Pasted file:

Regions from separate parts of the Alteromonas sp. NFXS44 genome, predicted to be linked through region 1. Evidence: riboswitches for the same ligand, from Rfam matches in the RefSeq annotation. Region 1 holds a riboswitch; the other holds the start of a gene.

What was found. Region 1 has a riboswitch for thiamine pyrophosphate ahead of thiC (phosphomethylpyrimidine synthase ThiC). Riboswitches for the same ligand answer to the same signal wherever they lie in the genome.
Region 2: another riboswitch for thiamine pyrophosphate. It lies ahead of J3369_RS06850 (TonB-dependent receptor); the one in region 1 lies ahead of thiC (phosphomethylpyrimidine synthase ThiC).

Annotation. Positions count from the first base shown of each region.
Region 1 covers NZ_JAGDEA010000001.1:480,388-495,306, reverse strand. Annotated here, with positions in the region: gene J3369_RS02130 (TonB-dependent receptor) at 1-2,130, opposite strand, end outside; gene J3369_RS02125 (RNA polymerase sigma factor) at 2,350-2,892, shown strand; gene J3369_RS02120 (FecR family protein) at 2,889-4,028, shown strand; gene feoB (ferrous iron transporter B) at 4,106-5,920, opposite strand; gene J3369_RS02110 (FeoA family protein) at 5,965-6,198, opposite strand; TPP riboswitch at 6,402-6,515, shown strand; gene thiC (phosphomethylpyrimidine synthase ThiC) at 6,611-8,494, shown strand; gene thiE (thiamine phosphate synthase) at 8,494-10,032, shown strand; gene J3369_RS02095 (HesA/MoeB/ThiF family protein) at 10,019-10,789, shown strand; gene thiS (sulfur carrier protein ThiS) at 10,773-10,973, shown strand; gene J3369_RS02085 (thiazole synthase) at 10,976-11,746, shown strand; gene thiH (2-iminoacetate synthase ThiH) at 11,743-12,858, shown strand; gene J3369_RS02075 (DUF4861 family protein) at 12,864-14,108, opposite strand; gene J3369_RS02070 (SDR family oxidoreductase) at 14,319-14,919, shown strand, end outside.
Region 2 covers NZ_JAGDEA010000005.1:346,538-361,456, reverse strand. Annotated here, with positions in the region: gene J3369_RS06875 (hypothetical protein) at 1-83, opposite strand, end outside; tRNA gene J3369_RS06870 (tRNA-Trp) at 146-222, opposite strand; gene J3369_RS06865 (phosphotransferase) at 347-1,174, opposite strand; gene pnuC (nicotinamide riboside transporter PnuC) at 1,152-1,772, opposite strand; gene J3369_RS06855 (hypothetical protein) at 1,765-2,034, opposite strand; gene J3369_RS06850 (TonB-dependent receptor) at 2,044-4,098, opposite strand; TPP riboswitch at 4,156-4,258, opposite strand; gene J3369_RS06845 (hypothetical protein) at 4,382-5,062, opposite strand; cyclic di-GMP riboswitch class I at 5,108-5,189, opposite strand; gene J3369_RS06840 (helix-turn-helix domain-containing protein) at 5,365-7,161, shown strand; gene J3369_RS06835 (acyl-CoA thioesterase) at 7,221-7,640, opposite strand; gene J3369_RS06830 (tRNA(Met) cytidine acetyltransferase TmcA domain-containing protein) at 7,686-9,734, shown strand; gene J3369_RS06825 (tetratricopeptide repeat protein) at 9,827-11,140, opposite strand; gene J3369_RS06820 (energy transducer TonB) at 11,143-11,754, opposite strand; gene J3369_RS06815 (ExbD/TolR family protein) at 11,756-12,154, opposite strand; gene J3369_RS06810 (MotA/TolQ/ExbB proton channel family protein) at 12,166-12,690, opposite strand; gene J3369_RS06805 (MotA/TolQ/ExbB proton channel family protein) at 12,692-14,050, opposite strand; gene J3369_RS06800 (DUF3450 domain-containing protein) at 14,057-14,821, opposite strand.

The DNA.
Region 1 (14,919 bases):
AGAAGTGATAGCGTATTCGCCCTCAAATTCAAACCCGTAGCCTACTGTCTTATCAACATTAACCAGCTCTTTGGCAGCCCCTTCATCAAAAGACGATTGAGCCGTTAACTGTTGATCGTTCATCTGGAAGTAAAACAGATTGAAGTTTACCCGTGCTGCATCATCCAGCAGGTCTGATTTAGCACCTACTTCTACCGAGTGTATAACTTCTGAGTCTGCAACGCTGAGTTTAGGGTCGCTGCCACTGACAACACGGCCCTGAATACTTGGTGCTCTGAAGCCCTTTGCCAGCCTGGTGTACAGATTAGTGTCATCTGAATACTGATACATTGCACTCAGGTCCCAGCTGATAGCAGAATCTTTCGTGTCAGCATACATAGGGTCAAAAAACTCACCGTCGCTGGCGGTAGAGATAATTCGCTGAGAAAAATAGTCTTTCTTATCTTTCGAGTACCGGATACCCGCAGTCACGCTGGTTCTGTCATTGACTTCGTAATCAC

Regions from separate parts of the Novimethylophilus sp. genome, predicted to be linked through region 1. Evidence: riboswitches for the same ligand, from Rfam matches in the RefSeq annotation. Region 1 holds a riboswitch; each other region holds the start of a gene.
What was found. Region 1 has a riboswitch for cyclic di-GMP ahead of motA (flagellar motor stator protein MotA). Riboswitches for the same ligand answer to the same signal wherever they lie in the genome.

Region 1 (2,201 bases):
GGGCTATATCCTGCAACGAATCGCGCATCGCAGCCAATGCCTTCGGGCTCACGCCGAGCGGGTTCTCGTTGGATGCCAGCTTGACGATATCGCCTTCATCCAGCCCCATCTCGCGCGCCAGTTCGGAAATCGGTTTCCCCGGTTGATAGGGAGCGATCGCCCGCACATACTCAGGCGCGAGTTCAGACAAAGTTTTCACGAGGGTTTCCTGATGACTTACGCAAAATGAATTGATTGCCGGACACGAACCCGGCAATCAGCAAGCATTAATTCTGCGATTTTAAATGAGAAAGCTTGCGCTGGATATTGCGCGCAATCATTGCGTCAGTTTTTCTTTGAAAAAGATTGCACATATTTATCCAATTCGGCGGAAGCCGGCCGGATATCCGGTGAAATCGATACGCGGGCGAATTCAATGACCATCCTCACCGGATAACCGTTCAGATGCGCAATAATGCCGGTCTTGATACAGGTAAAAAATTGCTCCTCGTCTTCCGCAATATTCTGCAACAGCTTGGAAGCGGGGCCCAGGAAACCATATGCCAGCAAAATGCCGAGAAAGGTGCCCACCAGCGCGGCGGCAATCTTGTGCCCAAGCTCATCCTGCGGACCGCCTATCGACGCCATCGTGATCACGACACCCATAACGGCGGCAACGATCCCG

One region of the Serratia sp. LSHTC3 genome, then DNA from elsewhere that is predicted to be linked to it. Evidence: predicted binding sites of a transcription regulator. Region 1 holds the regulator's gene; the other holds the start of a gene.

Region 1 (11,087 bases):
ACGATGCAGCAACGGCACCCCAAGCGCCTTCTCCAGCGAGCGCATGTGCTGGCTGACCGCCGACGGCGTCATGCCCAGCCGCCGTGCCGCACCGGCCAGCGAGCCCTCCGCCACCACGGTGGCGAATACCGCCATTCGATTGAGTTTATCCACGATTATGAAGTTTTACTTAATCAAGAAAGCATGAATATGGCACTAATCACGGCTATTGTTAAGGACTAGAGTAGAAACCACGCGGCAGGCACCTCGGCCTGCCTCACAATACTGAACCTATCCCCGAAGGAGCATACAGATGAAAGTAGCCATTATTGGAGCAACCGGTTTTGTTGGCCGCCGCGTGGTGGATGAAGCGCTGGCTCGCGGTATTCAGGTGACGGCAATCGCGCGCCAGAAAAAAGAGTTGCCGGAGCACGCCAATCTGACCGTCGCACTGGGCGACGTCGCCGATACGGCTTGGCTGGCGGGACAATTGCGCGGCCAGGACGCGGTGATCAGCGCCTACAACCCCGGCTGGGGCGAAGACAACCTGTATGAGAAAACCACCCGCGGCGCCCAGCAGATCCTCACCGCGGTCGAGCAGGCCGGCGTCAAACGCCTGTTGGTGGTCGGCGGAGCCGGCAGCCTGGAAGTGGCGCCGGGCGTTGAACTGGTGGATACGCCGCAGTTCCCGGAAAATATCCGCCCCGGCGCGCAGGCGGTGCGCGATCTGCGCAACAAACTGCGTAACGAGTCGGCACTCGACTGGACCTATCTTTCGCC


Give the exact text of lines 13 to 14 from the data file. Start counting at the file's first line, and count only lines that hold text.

GGGCTATATCCTGCAACGAATCGCGCATCGCAGCCAATGCCTTCGGGCTCACGCCGAGCGGGTTCTCGTTGGATGCCAGCTTGACGATATCGCCTTCATCCAGCCCCATCTCGCGCGCCAGTTCGGAAATCGGTTTCCCCGGTTGATAGGGAGCGATCGCCCGCACATACTCAGGCGCGAGTTCAGACAAAGTTTTCACGAGGGTTTCCTGATGACTTACGCAAAATGAATTGATTGCCGGACACGAACCCGGCAATCAGCAAGCATTAATTCTGCGATTTTAAATGAGAAAGCTTGCGCTGGATATTGCGCGCAATCATTGCGTCAGTTTTTCTTTGAAAAAGATTGCACATATTTATCCAATTCGGCGGAAGCCGGCCGGATATCCGGTGAAATCGATACGCGGGCGAATTCAATGACCATCCTCACCGGATAACCGTTCAGATGCGCAATAATGCCGGTCTTGATACAGGTAAAAAATTGCTCCTCGTCTTCCGCAATATTCTGCAACAGCTTGGAAGCGGGGCCCAGGAAACCATATGCCAGCAAAATGCCGAGAAAGGTGCCCACCAGCGCGGCGGCAATCTTGTGCCCAAGCTCATCCTGCGGACCGCCTATCGACGCCATCGTGATCACGACACCCATAACGGCGGCAACGATCCCG

One region of the Serratia sp. LSHTC3 genome, then DNA from elsewhere that is predicted to be linked to it. Evidence: predicted binding sites of a transcription regulator. Region 1 holds the regulator's gene; the other holds the start of a gene.